Kardashians Visit Armenia, Call for Genocide Recognition

PHOTO: Kim Kardashian, left, and her sister Khloe Kardashian, center, visit the memorial to the victims of genocide in Yerevan, Armenia, April 10, 2015. Hrant Khachatryan/AP Photo
Kim Kardashian, left, and her sister Khloe Kardashian, center, visit the memorial to the victims of genocide in Yerevan, Armenia, April 10, 2015.

This week, it’s been the Kardashians keeping up with international disputes.

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Reality TV stars Kim and Khloe Kardashian picked possibly the most controversial time of year to visit their ancestral homeland of Armenia: just before the April 24 centennial of the 1915 mass killings of as many as 1.5 million Armenians by Ottomans in present-day Turkey, which the Armenians call genocide -- a term Turkey vehemently rejects.

The junket also came as Pope Francis called the killings “the first genocide of the 20th century." That comment angered the Turks so much that they recalled their ambassador to the Vatican, with the Turkish foreign ministry issuing a statement that the comment was “based on prejudice” and “distorts history.”

Turkey maintains that while the Ottomans killed many Armenians as they sought to relocate them during their fight for independence in 1915, there was not an Ottoman policy of ethnic-driven genocide. Proponents of the use of the word “genocide” say the Ottomans systematically relocated Armenians in an effort to eliminate them.

Back in Armenia, the Kardashian sisters, touring with their two cousins, Kara and Kourtni Kardashian (yes, all K’s), were no less demonstrative in using the controversial word to refer to the killings.

“An emotional day at the genocide museum,” Kim Kardashian tweeted Saturday along with a picture of Khloe and herself in sleeveless jumpsuits, laying flowers at the Dzidzernagapert Armenian Genocide monument’s eternal flame.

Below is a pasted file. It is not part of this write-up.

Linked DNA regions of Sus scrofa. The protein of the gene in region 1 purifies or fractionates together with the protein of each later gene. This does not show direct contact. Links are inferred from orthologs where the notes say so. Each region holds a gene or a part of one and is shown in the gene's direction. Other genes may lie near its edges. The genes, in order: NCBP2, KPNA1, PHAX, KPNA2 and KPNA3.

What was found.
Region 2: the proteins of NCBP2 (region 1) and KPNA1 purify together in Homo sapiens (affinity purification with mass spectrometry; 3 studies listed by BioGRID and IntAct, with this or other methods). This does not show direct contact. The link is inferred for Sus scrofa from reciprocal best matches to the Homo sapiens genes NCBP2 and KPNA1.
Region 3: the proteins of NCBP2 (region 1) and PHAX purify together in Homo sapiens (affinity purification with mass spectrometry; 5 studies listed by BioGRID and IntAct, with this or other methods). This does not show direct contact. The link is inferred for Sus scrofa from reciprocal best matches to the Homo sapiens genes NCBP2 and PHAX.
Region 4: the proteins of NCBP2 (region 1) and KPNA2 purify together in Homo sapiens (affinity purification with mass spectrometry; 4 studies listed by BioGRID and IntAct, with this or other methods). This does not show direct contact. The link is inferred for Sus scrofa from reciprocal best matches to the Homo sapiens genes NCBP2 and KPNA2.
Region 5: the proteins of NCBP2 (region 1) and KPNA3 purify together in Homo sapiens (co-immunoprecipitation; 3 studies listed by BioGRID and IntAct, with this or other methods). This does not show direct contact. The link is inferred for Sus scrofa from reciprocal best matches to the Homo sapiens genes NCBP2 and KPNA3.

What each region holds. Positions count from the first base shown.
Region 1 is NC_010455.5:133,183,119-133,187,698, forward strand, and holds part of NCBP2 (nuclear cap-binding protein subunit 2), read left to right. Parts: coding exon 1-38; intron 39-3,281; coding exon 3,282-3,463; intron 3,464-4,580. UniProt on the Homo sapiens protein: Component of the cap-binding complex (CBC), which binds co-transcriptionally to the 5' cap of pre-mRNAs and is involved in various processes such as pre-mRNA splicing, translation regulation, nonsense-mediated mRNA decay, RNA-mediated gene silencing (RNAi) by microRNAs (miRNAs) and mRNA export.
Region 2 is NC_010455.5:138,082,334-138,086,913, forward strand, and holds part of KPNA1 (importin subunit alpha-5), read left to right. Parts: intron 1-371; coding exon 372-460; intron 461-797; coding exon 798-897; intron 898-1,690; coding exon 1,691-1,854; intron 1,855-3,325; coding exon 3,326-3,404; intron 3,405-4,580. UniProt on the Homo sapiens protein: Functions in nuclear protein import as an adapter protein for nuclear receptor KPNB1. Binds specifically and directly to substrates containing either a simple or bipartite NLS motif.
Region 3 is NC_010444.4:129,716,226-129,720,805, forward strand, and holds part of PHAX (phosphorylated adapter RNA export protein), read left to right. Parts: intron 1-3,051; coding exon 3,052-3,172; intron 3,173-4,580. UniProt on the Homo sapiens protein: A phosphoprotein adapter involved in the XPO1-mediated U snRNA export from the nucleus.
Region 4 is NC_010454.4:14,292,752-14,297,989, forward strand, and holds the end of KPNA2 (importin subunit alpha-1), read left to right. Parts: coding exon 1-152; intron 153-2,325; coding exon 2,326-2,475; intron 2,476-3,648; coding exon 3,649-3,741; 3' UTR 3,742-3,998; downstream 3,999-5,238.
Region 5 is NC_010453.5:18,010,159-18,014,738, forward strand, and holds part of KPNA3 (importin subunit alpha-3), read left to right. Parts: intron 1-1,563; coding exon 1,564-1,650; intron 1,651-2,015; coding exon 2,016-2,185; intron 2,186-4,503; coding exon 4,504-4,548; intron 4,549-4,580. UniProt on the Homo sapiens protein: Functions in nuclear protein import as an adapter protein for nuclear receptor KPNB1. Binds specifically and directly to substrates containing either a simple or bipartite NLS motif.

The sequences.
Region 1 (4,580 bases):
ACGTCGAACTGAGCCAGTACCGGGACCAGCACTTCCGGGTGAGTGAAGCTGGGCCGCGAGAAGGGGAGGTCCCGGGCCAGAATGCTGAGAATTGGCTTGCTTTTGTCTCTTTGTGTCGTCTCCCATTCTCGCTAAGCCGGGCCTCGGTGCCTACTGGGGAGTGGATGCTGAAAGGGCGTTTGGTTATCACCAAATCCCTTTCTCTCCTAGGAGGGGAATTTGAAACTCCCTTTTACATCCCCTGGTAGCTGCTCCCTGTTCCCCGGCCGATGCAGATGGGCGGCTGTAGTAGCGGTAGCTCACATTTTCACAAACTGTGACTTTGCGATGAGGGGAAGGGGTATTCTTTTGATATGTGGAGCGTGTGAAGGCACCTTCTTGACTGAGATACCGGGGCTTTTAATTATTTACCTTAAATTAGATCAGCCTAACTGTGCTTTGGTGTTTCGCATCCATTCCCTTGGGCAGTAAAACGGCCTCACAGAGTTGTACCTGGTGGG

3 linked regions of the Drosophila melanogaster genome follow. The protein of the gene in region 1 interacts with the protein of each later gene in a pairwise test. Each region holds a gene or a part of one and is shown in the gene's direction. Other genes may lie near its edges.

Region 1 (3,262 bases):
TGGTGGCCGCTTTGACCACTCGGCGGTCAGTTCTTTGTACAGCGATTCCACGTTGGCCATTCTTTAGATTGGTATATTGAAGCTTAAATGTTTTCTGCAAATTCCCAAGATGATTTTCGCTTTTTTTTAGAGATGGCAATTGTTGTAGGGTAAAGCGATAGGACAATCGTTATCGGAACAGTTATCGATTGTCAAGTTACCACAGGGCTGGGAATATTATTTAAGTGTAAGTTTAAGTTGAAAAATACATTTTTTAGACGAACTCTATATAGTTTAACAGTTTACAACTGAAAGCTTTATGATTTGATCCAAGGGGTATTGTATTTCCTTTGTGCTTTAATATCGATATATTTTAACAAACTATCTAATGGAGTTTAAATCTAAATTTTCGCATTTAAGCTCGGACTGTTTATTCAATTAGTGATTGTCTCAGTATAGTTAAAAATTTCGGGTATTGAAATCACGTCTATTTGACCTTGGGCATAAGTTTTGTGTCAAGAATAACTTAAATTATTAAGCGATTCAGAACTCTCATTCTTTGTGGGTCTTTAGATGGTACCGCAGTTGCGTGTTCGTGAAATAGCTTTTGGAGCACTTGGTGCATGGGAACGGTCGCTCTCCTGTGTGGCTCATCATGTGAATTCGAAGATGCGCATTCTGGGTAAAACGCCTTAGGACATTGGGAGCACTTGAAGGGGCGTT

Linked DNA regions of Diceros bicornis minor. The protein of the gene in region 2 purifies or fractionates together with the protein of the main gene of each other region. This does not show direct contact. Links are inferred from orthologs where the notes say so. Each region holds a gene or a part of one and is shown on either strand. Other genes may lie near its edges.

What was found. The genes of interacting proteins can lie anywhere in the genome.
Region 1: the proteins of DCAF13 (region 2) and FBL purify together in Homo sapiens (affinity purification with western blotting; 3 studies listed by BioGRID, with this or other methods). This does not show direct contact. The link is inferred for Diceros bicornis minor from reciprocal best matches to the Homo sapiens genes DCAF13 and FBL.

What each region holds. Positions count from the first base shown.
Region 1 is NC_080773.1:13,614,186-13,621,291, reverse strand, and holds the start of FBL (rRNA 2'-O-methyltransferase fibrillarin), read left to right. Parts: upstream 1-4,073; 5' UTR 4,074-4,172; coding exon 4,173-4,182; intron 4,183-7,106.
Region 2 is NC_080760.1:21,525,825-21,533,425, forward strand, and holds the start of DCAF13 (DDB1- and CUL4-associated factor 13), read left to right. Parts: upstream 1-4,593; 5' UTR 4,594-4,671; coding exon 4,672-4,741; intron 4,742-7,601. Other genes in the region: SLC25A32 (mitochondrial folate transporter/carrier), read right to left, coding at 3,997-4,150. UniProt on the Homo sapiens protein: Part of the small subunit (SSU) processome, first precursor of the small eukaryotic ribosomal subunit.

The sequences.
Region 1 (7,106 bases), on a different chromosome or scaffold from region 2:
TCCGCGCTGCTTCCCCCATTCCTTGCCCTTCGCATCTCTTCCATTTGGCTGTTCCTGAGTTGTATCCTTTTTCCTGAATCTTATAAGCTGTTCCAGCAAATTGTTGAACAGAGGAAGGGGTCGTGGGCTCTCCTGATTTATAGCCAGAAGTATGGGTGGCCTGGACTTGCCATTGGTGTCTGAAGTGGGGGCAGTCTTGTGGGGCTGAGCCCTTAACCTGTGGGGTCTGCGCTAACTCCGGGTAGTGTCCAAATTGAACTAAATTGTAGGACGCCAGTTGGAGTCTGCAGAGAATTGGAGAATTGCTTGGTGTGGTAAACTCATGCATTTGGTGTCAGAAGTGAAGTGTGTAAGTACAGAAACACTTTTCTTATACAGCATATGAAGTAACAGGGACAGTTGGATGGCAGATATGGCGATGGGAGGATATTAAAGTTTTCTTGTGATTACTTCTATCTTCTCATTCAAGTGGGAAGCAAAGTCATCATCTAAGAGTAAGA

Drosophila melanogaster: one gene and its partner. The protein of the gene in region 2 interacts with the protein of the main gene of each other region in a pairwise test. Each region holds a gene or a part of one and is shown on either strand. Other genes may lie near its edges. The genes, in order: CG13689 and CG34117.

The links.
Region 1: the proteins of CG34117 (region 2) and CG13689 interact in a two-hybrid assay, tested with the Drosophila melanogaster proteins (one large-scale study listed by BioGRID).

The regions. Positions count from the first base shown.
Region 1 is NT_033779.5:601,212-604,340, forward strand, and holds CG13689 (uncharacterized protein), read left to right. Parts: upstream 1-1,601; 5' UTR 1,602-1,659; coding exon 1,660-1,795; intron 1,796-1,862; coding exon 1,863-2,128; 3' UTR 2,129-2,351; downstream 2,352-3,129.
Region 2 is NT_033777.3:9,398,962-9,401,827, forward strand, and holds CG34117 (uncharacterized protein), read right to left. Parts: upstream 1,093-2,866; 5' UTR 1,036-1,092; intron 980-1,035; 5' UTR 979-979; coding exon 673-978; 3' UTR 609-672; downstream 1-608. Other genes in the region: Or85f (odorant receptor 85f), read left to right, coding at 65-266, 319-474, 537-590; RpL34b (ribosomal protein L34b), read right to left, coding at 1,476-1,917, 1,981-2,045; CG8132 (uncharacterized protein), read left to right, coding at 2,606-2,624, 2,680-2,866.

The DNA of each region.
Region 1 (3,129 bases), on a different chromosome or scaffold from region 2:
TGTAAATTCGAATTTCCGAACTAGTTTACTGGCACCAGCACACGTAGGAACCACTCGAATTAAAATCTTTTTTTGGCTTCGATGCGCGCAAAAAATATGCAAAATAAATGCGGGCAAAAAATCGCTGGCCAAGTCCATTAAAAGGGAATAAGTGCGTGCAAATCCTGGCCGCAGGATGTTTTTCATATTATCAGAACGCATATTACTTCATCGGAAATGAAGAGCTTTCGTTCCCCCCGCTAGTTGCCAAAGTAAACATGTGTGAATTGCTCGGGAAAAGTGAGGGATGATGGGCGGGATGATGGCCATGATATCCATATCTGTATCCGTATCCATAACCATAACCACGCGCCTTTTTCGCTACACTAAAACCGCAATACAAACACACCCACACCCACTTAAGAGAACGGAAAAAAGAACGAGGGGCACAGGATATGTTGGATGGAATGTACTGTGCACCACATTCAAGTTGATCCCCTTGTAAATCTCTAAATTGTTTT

On the same day, Khloe Kardashian posted a message via Twitter: “My sister and I are trying to bring awareness not only to our Armenian genocide but genocides and human slaughter, in general. Knowledge is power!”

President Obama has not used the word “genocide” in his annual statement recognizing the killings, but 43 American states have proclaimed or passed legislation identifying them as genocide.

Armenians both in Armenia and abroad said they hoped the pop culture icons’ trip would bring further awareness to the issue.

"The Kardashian family trip to Armenia has helped shine a global spotlight on Armenia and the Armenian Genocide -- sharing the historical facts and the need for justice for that crime with millions,” said Elizabeth Chouldjian, communications director of the Armenian National Committee of America (ANCA).

“The Kardashians have helped strike a powerful blow at Turkey's campaign of genocide denial," she added.

The sisters also met with Armenia’s prime minister, Hovik Abrahamyan, wearing what seemed like coordinated suede leather jackets, a casual look that clashed with the officials’ staid black-and-gray suits. Abrahamyan’s office released a statement praising the sisters as unofficial ambassadors of Armenia to the U.S.

“The premier hailed Kardashian family’s contribution to the cause of international recognition and condemnation of the Armenian genocide, highlighting their visit’s importance in the run-up to the genocide centennial,” the statement said, in part.

The reality-show diplomacy continued when Kim Kardashian’s husband, Kanye West, gave an impromptu concert in the capital city of Yerevan, jumping into a lake and getting mobbed by fans.

Armenian TV reportedly returned the favor by calling West “our nation's son-in-law".

The Kardashians are better known for their late-night exploits and romantic pursuits than they are their political forays -- but on this trip, they’re diving right in. After leaving Armenia, they touched down in another nation familiar with international controversy: Israel.

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